Building Outdoor Learning Spaces: One School’s Experience
This guest blog is written by Kestrel Plump, former Shelburne Farms staff member and currently Sustainability Coach at the Sustainability Academy in Burlington, Vermont. In 2009-2010, Shelburne Farms helped launch the Sustainability Academy (more below).
Covid-19 has prompted a huge uptick in interest around outdoor education. But for many educators, such as myself, this type of education is nothing new.
As an outdoor educator, I’ve logged (pun intended) more hours teaching in the forest than in a classroom. But after seven years at Shelburne Farms, last fall I became a public school teacher – the Sustainability Coach – at the Sustainability Academy Elementary School (SA), a public magnet school in Burlington, Vermont that is focused on teaching students about economic, social, and environmental sustainability. The school and the Farm are close partners, and I’d already spent hours with students at the school’s outdoor learning spaces, so I felt relatively equipped for the job. Then, six months into my new position, the school closed due to COVID and we moved to remote learning for the remainder of the school year.
We are now back to in-person learning again, although everything feels, looks, and sounds very different. Many aspects of school have changed in ways we could not have predicted a year ago. And yet, we are all doing what we can to continue to be a consistent center of quality education and support of our students and families. Part of this means continuing and, where we can, expanding use of the school’s outdoor learning spaces.
Last week, I spent hours meeting with each teaching team to see when they wanted to be outside with their classes, making a spreadsheet of where and when all those classes would meet, and timing the entrances and exits from the building to avoid traffic jams of different pods of students.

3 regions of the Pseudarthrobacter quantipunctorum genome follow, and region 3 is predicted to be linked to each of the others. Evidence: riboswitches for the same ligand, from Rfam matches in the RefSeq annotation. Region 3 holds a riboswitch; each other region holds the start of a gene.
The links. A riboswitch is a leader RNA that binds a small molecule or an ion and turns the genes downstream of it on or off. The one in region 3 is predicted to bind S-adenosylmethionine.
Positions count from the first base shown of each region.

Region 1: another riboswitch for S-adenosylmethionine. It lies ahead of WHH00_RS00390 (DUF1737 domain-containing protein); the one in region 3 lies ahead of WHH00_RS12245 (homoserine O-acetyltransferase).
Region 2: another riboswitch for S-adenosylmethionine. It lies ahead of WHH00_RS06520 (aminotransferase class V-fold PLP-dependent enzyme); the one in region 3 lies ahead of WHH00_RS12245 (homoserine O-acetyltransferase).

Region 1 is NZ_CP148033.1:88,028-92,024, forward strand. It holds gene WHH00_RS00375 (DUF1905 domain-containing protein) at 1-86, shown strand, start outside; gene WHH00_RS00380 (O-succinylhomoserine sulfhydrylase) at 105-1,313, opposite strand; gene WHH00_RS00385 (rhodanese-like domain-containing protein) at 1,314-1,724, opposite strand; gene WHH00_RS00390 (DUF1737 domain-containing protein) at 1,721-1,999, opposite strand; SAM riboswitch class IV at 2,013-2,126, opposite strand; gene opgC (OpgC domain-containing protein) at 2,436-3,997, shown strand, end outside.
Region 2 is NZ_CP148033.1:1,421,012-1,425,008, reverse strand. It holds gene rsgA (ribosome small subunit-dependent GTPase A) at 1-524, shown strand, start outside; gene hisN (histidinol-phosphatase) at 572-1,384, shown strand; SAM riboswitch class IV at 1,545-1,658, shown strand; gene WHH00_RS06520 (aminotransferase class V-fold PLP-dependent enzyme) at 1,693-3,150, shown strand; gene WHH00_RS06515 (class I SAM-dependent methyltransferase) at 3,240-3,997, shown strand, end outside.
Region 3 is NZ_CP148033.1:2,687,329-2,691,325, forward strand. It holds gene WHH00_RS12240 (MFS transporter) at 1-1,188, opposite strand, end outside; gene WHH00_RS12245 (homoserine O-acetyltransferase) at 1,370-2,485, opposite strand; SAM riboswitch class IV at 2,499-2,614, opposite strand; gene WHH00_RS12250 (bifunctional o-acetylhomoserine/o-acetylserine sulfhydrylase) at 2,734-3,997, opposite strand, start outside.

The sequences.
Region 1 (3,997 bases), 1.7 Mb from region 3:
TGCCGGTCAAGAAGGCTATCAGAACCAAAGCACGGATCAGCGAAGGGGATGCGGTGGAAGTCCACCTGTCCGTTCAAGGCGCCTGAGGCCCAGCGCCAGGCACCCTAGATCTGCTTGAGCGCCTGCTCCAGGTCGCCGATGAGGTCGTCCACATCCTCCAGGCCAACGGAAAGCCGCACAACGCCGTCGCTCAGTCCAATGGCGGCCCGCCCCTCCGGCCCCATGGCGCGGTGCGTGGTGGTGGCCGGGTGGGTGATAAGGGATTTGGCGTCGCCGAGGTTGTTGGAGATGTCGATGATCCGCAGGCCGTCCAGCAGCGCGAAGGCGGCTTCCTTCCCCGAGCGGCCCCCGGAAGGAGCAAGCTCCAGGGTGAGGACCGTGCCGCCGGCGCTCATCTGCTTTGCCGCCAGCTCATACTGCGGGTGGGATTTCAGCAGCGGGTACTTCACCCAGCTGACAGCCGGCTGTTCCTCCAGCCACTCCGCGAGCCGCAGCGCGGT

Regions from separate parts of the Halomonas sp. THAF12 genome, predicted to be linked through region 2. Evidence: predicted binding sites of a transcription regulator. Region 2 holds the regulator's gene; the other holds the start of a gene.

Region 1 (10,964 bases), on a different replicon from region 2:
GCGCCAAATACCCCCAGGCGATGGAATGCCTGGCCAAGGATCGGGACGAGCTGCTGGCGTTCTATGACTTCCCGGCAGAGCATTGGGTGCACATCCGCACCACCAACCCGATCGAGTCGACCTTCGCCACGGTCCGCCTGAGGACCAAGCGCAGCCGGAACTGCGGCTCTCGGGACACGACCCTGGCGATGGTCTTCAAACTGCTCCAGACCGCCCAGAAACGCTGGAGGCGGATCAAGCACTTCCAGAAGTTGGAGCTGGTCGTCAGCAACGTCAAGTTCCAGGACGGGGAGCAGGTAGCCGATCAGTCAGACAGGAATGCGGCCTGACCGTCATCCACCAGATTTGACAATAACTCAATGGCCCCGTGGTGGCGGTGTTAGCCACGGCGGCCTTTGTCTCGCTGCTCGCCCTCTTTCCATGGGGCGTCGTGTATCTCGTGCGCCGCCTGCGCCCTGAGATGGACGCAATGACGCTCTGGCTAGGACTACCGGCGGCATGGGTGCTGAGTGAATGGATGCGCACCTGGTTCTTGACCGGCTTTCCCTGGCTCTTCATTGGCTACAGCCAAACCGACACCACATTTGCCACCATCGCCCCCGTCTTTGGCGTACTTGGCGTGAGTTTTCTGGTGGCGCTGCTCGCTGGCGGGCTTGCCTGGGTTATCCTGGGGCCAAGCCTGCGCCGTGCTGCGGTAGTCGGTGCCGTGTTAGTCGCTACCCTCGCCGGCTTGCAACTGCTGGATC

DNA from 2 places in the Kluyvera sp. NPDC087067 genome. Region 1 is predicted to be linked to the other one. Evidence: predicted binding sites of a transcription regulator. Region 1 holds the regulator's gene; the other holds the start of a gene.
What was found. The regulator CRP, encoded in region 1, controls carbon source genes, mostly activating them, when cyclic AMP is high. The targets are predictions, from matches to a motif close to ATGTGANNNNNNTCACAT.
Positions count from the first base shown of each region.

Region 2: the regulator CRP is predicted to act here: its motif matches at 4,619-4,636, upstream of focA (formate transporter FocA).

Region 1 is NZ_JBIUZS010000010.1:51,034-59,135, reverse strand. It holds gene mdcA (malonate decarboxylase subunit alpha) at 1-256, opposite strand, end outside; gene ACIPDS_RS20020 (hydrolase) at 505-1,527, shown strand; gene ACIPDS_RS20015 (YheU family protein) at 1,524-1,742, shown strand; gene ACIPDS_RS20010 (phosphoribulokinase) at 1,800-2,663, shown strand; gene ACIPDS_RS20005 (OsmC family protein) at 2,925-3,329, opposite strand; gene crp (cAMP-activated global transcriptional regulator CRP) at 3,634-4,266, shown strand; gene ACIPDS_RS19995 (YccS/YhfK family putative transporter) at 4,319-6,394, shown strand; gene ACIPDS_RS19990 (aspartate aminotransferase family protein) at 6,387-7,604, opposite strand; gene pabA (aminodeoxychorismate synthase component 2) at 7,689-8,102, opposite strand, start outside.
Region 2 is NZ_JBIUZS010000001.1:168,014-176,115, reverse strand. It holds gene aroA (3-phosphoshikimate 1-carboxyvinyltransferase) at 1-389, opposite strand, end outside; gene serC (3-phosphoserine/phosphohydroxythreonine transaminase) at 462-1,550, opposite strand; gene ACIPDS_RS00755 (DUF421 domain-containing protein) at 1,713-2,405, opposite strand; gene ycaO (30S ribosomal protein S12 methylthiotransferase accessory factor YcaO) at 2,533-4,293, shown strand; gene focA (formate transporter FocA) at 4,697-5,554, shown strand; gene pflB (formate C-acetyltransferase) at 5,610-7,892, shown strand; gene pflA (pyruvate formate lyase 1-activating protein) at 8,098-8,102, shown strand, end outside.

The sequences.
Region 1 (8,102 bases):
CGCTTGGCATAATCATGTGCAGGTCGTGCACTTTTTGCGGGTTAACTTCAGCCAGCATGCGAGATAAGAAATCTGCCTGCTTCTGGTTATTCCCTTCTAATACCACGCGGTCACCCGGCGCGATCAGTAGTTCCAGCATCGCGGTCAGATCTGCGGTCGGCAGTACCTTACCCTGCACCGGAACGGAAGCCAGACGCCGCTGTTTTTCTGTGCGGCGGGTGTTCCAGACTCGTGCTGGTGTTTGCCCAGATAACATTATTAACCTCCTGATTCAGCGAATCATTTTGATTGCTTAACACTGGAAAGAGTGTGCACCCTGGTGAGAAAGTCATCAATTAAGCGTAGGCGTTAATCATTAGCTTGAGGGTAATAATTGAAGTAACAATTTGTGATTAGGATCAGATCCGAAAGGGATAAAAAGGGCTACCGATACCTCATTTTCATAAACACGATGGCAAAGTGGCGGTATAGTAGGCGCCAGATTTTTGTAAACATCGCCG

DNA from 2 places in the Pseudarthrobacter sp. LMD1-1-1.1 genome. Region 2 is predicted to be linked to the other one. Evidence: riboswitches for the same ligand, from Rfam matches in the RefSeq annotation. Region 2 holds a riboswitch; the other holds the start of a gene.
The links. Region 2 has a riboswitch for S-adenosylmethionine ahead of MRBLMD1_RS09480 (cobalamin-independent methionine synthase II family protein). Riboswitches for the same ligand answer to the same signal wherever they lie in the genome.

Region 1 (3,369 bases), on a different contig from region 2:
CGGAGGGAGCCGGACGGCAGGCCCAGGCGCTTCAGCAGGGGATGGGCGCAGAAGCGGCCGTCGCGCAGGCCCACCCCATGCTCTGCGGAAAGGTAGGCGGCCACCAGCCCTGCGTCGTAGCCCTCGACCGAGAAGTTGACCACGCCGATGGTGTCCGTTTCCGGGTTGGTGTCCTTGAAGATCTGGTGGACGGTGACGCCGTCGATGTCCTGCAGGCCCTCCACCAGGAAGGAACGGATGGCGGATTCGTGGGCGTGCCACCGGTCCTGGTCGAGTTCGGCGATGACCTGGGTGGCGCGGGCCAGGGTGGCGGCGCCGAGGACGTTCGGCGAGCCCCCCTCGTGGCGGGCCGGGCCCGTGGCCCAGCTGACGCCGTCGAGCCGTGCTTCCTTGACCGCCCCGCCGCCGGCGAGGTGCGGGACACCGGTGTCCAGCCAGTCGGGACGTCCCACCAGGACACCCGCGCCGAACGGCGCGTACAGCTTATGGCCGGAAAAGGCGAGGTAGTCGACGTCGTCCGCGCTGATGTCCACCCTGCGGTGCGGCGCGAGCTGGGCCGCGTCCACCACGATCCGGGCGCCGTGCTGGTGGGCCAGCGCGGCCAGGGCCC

I realized that while this scheduling was a bit of a chore, it was also a tribute to the success of these outdoor spaces, and to all the many people who have poured their time, brain power, energy, love and resources into imagining and creating them over the years. This completely shifted my outlook and I felt so grateful.
If you know anything about public schools or any type of large institution, then you know that things take time. Beautiful projects are possible, but will always encounter pitfalls and last minute changes. Some of the seedling ideas take shape and become amazing, useful things that are used every school day. In writing this blog, I got the chance to reach out to some incredible educators with whom I have worked over the past eight years to uncover more of the history of the place where I teach. Every person I reached named at least one other person who was essential to the project. For that reason, while I am certain that I have left out pieces and people in this the story, I am honored to share how Lawrence Barnes Elementary School transformed their outdoor space as a part of the transition to becoming Sustainability Academy, how that space is currently being used within the reality of Covid-19, and some of our past and present hopes for the future.